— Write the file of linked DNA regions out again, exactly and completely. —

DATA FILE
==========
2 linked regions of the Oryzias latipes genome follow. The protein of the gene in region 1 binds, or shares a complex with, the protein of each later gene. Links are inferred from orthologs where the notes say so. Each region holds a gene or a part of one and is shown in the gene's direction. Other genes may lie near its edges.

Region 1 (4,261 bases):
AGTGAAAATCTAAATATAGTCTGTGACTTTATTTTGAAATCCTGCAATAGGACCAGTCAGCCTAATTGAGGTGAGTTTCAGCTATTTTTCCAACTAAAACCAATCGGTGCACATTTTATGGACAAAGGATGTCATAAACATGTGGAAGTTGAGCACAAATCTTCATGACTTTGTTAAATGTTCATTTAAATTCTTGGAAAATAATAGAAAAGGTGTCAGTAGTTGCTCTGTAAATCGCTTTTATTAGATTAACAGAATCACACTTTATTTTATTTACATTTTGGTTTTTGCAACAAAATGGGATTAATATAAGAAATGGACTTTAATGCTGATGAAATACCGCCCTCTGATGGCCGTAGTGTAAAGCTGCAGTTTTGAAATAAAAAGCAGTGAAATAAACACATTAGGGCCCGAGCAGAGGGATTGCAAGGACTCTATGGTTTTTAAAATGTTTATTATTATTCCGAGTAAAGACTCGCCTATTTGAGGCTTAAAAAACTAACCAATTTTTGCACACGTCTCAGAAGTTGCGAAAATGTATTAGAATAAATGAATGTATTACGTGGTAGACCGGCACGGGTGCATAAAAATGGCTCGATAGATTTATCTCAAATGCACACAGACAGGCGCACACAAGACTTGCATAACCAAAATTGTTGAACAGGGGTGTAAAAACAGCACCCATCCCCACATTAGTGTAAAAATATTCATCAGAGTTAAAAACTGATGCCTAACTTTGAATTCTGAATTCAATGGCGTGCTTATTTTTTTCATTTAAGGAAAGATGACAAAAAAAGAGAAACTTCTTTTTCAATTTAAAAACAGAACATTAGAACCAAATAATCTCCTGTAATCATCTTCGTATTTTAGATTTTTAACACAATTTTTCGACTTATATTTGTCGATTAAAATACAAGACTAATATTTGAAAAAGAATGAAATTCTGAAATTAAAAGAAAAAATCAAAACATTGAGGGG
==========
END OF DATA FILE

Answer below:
2 linked regions of the Oryzias latipes genome follow. The protein of the gene in region 1 binds, or shares a complex with, the protein of each later gene. Links are inferred from orthologs where the notes say so. Each region holds a gene or a part of one and is shown in the gene's direction. Other genes may lie near its edges.

Region 1 (4,261 bases):
AGTGAAAATCTAAATATAGTCTGTGACTTTATTTTGAAATCCTGCAATAGGACCAGTCAGCCTAATTGAGGTGAGTTTCAGCTATTTTTCCAACTAAAACCAATCGGTGCACATTTTATGGACAAAGGATGTCATAAACATGTGGAAGTTGAGCACAAATCTTCATGACTTTGTTAAATGTTCATTTAAATTCTTGGAAAATAATAGAAAAGGTGTCAGTAGTTGCTCTGTAAATCGCTTTTATTAGATTAACAGAATCACACTTTATTTTATTTACATTTTGGTTTTTGCAACAAAATGGGATTAATATAAGAAATGGACTTTAATGCTGATGAAATACCGCCCTCTGATGGCCGTAGTGTAAAGCTGCAGTTTTGAAATAAAAAGCAGTGAAATAAACACATTAGGGCCCGAGCAGAGGGATTGCAAGGACTCTATGGTTTTTAAAATGTTTATTATTATTCCGAGTAAAGACTCGCCTATTTGAGGCTTAAAAAACTAACCAATTTTTGCACACGTCTCAGAAGTTGCGAAAATGTATTAGAATAAATGAATGTATTACGTGGTAGACCGGCACGGGTGCATAAAAATGGCTCGATAGATTTATCTCAAATGCACACAGACAGGCGCACACAAGACTTGCATAACCAAAATTGTTGAACAGGGGTGTAAAAACAGCACCCATCCCCACATTAGTGTAAAAATATTCATCAGAGTTAAAAACTGATGCCTAACTTTGAATTCTGAATTCAATGGCGTGCTTATTTTTTTCATTTAAGGAAAGATGACAAAAAAAGAGAAACTTCTTTTTCAATTTAAAAACAGAACATTAGAACCAAATAATCTCCTGTAATCATCTTCGTATTTTAGATTTTTAACACAATTTTTCGACTTATATTTGTCGATTAAAATACAAGACTAATATTTGAAAAAGAATGAAATTCTGAAATTAAAAGAAAAAATCAAAACATTGAGGGG